|RE29273||Direct-current-coupled transistor power amplifiers||June, 1977||Reiffin||330/274|
a pair of complementary output transistors having emitter electrodes commonly coupled to form an output node and commonly coupled base electrodes;
a driver transistor having an input electrode, a common electrode and an output electrode coupled to said commonly coupled base electrodes;
means for coupling said input electrode of said driver transistor to a source of input signal;
a bootstrap capacitor having a first plate coupled to said output node and a second plate; and
an isolation switch coupled between said source of operating supply and said second plate of said bootstrap capacitor to decouple said bootstrap capacitor from said source of operating supply when the voltage upon said second plate of said bootstrap capacitor exceeds that of said source of operating supply.
an NPN transistor having a collector coupled to said source of operating supply voltage, a base, and an emitter coupled to said load;
a PNP transistor having a collector coupled to ground, an emitter coupled to said load, and a base coupled to said base of said NPN transistor;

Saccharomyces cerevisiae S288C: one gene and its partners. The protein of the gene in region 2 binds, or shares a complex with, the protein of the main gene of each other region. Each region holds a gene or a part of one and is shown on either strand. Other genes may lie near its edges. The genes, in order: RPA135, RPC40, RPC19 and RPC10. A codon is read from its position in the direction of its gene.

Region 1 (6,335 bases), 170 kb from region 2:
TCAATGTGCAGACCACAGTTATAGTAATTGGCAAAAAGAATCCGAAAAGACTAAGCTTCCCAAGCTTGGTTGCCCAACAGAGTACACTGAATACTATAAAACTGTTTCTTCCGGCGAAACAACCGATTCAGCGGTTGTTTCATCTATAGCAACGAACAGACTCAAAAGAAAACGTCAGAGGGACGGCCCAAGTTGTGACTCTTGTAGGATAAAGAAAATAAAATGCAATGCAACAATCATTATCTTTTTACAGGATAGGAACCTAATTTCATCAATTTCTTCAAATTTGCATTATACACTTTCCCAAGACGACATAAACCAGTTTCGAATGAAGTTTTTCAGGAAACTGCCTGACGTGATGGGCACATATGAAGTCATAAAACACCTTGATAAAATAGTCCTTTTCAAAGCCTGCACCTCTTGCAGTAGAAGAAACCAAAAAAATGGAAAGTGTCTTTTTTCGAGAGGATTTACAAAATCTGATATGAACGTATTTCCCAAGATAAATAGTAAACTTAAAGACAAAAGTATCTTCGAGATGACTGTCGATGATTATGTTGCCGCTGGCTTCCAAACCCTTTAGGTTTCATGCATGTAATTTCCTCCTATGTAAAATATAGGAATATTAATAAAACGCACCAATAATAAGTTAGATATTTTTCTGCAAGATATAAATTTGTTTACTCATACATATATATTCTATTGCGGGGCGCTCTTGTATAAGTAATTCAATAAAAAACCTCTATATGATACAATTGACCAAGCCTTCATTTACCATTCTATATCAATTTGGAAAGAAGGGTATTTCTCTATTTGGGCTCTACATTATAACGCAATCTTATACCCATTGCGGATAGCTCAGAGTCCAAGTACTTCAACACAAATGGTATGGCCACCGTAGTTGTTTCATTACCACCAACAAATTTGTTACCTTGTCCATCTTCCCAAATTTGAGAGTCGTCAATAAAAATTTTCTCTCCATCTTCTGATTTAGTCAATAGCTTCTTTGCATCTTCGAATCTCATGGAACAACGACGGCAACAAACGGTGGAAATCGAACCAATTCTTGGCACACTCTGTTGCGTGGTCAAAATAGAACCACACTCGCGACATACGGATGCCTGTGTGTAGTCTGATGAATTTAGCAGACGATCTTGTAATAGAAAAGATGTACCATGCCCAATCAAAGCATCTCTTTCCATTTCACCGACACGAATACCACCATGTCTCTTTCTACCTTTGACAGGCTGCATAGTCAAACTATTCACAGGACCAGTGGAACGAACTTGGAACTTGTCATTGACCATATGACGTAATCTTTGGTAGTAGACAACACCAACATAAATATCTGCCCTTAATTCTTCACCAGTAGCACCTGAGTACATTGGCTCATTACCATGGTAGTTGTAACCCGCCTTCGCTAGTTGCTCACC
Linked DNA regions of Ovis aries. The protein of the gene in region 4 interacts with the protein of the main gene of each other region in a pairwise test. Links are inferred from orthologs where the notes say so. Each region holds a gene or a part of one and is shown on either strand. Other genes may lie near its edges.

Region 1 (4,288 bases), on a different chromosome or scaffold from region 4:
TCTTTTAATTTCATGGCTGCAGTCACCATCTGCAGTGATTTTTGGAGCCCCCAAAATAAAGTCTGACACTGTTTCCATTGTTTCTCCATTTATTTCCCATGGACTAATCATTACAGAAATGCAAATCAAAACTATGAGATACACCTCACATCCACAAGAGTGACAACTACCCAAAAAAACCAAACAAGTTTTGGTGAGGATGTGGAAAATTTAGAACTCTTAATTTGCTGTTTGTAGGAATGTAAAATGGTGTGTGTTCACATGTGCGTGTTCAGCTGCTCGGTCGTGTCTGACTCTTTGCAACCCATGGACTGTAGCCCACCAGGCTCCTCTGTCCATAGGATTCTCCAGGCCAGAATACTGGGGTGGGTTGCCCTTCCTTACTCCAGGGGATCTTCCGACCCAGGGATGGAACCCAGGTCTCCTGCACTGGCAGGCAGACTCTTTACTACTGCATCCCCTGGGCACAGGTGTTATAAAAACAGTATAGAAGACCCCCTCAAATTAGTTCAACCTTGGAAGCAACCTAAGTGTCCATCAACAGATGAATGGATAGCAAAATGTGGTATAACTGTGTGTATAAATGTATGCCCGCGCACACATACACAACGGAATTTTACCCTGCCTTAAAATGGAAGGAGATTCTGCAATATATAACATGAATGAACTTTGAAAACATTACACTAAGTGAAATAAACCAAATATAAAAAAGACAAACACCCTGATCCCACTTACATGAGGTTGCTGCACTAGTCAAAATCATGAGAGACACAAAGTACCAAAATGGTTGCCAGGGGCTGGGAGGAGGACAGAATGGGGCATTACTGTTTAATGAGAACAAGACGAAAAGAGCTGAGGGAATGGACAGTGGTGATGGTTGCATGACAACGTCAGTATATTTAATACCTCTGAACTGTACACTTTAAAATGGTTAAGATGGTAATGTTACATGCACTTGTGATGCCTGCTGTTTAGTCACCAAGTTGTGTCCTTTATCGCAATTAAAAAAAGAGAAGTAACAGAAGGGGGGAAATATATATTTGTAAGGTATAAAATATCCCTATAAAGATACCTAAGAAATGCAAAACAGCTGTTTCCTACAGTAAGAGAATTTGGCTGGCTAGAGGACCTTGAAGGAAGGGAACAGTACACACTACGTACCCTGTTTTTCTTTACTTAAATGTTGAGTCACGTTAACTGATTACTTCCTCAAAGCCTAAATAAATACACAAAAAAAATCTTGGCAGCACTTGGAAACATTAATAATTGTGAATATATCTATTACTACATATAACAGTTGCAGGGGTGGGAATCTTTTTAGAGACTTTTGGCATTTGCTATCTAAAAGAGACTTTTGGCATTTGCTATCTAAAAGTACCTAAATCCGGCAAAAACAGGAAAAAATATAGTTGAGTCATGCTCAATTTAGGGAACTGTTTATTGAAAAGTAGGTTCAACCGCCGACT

a driver transistor having a base coupled to said source of input signal, an emitter coupled to ground, and a collector coupled to said bases of said NPN and PNP transistors;
a bootstrap capacitor having a positive plate coupled to said base of said NPN transistor and a negative plate coupled to said load; and
an isolation diode having a cathode coupled to said positive plate of said bootstrap capacitor and an anode coupled to said source of operating supply voltage.
This invention relates generally to audio amplifiers and particularly to those known as bootstrap amplifiers.
Within most, if not all, television receivers, sound or audio information present in the received signal is detected and processed at a low power level to provide an audio signal. This low level audio signal is then amplified by one or more audio frequency amplifiers to a voltage and power level sufficient to drive the television receiver speakers.